The Truth about Business Aviation Emissions
It’s easy to point the finger when it comes to pollution. Activists and protesters are quick to lay the blame on the simplest of suspects, with the aviation industry bearing the brunt of it. The common public tends to accept the opinion of these purported experts, and this is somewhat understandable. The sight of a turbine-powered turbojet gliding majestically through open skies at 500 mph does lead one to assume that a fair degree of fuels is being burned into the ozone layer. It may come as a surprise, then, to learn that business aviation actually accounts for a minuscule percentage of pollution on a global scale.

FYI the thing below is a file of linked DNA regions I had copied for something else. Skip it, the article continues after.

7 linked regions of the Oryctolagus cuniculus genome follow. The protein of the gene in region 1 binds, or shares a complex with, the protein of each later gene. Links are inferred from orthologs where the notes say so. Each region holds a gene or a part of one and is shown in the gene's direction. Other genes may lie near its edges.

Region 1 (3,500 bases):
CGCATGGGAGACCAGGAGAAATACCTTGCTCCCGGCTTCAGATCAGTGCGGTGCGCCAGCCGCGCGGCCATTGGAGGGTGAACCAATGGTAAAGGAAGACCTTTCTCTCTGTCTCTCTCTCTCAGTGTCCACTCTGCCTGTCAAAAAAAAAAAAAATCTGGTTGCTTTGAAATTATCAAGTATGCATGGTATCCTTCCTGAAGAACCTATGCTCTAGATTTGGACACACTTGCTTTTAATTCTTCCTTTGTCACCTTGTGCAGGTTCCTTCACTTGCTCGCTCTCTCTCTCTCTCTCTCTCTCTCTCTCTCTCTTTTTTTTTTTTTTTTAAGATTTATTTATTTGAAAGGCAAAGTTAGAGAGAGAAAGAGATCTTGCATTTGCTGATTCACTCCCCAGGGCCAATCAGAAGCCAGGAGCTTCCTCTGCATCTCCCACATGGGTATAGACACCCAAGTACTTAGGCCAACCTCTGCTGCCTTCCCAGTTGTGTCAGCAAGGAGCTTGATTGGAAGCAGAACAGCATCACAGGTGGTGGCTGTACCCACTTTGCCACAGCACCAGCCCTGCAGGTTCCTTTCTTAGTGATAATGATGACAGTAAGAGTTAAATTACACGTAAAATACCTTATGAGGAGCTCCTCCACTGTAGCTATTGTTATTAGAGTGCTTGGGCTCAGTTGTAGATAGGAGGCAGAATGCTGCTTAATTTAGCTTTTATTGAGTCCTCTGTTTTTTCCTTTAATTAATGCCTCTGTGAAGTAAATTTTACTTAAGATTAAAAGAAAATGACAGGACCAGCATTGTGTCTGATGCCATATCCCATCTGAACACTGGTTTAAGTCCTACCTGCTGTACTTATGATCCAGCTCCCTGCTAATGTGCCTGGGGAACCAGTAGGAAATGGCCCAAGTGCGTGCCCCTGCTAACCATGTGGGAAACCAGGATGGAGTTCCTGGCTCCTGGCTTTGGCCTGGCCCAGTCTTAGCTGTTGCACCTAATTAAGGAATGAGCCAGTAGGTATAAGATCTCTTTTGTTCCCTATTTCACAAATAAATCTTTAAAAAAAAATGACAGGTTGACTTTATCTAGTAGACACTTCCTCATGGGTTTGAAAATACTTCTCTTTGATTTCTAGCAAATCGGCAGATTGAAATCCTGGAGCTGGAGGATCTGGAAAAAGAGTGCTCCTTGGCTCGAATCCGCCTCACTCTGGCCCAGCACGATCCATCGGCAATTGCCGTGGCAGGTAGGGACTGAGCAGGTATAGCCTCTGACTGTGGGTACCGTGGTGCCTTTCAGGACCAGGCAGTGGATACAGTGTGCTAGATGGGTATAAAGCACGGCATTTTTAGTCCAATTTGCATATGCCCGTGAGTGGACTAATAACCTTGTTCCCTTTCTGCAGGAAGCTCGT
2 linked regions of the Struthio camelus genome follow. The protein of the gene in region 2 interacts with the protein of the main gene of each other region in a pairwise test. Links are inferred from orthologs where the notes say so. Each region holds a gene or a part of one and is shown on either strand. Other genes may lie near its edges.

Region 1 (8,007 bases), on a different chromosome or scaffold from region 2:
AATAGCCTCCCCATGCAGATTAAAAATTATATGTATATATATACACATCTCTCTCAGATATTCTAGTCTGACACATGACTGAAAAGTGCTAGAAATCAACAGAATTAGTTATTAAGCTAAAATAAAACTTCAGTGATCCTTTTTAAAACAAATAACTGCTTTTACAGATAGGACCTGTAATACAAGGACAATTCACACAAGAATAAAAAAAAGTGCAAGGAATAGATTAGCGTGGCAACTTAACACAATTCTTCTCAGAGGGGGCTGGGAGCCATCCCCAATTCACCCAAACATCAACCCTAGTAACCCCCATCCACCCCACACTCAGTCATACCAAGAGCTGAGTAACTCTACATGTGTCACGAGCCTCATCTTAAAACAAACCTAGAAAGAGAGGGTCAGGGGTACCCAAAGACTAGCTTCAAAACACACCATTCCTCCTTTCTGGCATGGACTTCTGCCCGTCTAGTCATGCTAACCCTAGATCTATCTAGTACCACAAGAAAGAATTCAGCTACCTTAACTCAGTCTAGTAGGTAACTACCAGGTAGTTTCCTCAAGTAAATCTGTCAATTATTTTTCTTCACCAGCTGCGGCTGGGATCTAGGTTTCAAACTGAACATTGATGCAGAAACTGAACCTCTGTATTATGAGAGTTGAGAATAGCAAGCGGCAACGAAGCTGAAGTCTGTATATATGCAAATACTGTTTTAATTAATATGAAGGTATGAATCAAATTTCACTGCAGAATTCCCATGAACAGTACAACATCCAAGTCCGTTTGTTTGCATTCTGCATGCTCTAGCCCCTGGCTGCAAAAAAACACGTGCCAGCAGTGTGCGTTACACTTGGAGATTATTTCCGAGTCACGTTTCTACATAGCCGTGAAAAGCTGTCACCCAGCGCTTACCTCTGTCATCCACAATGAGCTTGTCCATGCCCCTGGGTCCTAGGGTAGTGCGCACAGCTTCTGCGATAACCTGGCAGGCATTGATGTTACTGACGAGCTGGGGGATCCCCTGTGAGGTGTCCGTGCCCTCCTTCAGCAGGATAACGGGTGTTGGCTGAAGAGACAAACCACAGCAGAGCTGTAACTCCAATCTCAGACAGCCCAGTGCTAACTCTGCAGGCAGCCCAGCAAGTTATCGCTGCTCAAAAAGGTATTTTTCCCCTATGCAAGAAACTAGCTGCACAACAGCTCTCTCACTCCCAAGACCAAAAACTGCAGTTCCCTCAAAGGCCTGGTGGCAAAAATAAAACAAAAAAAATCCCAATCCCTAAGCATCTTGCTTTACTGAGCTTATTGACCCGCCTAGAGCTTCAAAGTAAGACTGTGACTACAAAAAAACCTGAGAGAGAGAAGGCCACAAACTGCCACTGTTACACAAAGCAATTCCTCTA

Business aviation is simply an offset of global aviation and refers to planes, helicopters and other aircraft that assist in the implementation of business and travel. This broad definition encompasses a lot of aircraft and so it may seem logical to assume that business aviation emissions significantly damage the environment, but this is not necessarily true. According to the National Business Aviation Association (NBAA) 2014 Fact Book, business aviation only accounts for a “tiny fraction of all transport emissions”.
In the US, business aviation accounts for a lowly 0.6% of transport carbon emissions. In terms of worldwide greenhouses gases, this statistic reduces even further to an extraordinarily low 0.2%. These numbers seem impressively tiny, so just how are emissions kept so low in the world of aviation?